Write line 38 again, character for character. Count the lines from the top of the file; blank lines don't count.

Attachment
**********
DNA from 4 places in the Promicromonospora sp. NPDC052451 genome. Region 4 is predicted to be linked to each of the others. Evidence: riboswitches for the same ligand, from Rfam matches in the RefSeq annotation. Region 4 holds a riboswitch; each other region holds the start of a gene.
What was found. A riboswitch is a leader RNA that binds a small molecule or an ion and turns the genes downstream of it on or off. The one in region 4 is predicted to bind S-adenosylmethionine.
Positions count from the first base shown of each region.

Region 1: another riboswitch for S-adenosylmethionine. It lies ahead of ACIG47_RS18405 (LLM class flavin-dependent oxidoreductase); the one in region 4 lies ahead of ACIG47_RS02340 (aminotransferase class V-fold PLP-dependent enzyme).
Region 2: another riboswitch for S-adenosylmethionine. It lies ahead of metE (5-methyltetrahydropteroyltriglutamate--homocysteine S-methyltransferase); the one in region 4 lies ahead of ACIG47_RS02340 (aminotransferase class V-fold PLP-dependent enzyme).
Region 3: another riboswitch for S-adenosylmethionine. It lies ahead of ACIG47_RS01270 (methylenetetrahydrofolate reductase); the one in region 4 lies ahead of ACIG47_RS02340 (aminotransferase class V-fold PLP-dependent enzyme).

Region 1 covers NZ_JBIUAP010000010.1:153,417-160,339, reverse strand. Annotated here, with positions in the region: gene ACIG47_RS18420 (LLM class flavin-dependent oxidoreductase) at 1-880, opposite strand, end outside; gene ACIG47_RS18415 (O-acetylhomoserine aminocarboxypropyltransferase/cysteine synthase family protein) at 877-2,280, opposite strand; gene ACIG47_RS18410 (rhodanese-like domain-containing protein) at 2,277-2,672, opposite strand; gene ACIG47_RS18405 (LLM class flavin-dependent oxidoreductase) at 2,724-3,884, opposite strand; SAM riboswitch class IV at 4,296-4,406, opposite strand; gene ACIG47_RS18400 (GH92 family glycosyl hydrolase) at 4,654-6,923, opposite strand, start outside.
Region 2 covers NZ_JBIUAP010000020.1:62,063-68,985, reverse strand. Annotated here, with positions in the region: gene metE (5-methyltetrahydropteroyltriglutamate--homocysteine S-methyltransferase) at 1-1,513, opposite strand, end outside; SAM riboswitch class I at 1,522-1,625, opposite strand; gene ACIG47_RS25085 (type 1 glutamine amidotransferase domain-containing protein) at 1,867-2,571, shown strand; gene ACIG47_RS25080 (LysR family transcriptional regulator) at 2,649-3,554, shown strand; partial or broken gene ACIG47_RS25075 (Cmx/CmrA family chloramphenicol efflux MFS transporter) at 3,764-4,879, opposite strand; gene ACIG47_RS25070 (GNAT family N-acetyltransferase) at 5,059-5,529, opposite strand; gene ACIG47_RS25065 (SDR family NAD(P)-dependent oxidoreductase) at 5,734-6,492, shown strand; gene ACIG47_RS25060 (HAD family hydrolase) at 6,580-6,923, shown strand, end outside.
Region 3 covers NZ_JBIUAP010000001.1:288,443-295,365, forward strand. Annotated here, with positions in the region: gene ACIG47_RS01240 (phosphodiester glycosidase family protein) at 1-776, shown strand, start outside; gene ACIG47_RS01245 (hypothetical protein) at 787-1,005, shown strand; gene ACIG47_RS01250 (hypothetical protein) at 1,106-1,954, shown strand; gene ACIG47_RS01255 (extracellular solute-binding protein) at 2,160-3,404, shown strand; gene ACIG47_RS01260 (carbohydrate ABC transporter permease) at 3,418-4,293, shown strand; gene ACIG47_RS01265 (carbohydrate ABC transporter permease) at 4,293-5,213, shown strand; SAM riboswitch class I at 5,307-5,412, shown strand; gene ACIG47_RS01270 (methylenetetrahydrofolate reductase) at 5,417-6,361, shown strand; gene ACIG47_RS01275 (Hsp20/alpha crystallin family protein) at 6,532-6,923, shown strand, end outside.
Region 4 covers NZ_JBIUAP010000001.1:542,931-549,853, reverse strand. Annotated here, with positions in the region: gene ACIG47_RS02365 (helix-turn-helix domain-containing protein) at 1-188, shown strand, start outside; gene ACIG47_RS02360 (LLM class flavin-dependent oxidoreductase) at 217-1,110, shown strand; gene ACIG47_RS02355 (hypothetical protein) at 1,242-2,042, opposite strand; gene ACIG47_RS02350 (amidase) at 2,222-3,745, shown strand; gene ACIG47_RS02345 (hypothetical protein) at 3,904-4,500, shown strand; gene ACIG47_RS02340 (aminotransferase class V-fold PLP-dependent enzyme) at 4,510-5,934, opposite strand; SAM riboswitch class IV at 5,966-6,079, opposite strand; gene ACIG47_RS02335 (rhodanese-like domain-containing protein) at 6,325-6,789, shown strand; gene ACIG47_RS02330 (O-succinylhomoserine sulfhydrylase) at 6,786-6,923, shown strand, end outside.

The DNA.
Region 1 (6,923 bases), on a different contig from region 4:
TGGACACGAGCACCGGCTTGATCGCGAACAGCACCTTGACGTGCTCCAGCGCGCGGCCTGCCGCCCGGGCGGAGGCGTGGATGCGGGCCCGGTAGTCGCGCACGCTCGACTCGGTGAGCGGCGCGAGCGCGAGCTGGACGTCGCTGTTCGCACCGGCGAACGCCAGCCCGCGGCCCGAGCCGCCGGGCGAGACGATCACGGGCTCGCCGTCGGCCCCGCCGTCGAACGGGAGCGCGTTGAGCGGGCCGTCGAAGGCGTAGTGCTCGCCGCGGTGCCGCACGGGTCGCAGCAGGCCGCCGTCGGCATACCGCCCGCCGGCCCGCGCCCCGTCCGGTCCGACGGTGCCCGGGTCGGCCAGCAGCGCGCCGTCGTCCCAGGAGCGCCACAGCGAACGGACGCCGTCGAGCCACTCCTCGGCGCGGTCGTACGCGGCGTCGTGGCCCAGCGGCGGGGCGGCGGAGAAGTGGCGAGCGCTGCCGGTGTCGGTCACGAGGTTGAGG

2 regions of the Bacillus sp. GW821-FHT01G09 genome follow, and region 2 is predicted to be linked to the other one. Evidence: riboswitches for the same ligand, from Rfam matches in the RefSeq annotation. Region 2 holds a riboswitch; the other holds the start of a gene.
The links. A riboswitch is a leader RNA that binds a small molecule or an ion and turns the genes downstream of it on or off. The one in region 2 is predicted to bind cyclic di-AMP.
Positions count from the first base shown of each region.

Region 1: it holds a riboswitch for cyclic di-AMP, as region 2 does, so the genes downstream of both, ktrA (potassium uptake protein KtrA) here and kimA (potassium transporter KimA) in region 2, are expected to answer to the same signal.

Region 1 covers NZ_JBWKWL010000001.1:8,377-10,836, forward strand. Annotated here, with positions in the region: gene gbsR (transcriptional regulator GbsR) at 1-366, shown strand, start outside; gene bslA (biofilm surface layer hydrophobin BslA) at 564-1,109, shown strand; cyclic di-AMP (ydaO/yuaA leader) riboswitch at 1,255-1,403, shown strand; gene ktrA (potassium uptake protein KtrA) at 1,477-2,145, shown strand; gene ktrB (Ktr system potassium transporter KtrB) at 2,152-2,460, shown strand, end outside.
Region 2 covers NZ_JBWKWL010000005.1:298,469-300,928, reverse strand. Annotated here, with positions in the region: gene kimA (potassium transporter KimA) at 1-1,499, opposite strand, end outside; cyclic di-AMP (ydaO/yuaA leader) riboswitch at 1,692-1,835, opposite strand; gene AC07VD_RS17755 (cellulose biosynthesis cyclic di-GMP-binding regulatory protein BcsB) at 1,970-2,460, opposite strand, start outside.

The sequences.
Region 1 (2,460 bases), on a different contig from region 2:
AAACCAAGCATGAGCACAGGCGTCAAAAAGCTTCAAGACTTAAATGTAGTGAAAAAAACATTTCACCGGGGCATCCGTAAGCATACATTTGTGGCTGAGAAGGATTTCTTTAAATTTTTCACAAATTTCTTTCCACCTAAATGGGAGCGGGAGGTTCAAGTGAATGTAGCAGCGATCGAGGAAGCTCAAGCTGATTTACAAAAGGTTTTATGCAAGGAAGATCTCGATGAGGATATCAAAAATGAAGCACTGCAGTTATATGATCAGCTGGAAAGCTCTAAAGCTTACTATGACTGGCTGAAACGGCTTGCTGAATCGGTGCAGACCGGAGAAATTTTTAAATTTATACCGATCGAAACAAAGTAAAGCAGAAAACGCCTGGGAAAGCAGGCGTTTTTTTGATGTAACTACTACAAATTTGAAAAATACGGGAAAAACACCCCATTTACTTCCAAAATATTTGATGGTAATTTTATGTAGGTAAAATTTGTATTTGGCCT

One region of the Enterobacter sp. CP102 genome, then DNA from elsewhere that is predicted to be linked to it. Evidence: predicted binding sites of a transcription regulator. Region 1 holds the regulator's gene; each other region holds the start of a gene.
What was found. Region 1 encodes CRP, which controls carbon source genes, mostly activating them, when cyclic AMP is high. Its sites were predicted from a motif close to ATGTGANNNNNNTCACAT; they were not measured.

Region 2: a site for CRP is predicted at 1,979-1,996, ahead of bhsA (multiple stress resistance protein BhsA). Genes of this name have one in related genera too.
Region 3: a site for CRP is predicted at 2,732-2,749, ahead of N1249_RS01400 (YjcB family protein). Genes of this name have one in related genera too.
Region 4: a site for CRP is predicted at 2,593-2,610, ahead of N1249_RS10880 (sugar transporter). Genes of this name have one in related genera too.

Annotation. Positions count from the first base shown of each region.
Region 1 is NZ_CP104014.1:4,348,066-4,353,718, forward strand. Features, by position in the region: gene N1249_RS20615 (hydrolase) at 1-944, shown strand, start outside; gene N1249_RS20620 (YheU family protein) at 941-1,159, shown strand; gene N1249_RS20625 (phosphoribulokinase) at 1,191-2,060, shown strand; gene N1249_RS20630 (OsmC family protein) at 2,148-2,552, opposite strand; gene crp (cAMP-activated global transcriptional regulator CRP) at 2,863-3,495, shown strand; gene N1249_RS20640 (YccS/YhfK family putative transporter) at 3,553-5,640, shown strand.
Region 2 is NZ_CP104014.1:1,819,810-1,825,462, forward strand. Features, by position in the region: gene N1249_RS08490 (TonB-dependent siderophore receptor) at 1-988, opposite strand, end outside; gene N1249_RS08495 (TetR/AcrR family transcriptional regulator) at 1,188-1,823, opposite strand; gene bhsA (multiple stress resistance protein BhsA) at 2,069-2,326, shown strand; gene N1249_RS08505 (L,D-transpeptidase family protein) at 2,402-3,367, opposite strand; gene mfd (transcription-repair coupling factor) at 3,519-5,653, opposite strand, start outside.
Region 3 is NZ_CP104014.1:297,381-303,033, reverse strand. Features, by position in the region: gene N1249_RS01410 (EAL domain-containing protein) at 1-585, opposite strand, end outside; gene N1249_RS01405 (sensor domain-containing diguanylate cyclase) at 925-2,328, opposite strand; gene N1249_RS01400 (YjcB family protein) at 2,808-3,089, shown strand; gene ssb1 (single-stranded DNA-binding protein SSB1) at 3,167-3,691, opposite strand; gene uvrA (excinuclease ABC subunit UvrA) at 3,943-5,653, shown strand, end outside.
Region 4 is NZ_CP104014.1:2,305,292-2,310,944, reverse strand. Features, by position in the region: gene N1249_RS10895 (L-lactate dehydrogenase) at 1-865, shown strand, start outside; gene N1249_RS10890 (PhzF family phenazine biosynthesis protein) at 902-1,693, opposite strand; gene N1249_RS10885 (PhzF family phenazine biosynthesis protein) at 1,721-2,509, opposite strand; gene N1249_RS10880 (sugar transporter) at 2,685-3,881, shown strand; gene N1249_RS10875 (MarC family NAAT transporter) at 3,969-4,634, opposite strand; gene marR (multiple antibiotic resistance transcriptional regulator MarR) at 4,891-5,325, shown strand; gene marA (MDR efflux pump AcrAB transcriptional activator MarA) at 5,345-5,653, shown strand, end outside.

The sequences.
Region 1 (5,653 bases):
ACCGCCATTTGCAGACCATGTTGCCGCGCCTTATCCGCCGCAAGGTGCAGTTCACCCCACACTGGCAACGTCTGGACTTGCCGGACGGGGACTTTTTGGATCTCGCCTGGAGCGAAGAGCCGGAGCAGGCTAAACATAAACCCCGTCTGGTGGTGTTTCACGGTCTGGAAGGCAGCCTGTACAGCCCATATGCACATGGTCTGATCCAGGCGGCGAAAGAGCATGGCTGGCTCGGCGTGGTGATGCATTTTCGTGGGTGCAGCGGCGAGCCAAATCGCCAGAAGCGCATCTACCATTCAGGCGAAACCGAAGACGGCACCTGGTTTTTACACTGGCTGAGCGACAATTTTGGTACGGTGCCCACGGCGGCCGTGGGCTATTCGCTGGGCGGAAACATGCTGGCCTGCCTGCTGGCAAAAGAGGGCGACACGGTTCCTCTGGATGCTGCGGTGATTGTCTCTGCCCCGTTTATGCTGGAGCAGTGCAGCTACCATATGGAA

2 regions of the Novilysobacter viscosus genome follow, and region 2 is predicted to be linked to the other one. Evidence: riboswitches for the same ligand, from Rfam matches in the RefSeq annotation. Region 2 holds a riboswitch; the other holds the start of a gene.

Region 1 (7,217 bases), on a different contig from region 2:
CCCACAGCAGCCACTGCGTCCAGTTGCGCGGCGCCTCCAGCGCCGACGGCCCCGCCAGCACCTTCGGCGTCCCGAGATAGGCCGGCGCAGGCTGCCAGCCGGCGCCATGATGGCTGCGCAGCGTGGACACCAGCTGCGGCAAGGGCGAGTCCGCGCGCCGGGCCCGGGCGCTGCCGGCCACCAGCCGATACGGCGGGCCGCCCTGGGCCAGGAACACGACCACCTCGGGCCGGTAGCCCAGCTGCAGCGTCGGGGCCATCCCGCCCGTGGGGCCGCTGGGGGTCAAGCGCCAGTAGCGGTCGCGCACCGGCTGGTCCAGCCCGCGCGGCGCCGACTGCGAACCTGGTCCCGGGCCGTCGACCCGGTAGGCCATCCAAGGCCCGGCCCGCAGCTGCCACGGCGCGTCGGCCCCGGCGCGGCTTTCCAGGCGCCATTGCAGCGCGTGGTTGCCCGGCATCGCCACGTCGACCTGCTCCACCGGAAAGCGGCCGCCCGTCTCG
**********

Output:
CCCACAGCAGCCACTGCGTCCAGTTGCGCGGCGCCTCCAGCGCCGACGGCCCCGCCAGCACCTTCGGCGTCCCGAGATAGGCCGGCGCAGGCTGCCAGCCGGCGCCATGATGGCTGCGCAGCGTGGACACCAGCTGCGGCAAGGGCGAGTCCGCGCGCCGGGCCCGGGCGCTGCCGGCCACCAGCCGATACGGCGGGCCGCCCTGGGCCAGGAACACGACCACCTCGGGCCGGTAGCCCAGCTGCAGCGTCGGGGCCATCCCGCCCGTGGGGCCGCTGGGGGTCAAGCGCCAGTAGCGGTCGCGCACCGGCTGGTCCAGCCCGCGCGGCGCCGACTGCGAACCTGGTCCCGGGCCGTCGACCCGGTAGGCCATCCAAGGCCCGGCCCGCAGCTGCCACGGCGCGTCGGCCCCGGCGCGGCTTTCCAGGCGCCATTGCAGCGCGTGGTTGCCCGGCATCGCCACGTCGACCTGCTCCACCGGAAAGCGGCCGCCCGTCTCG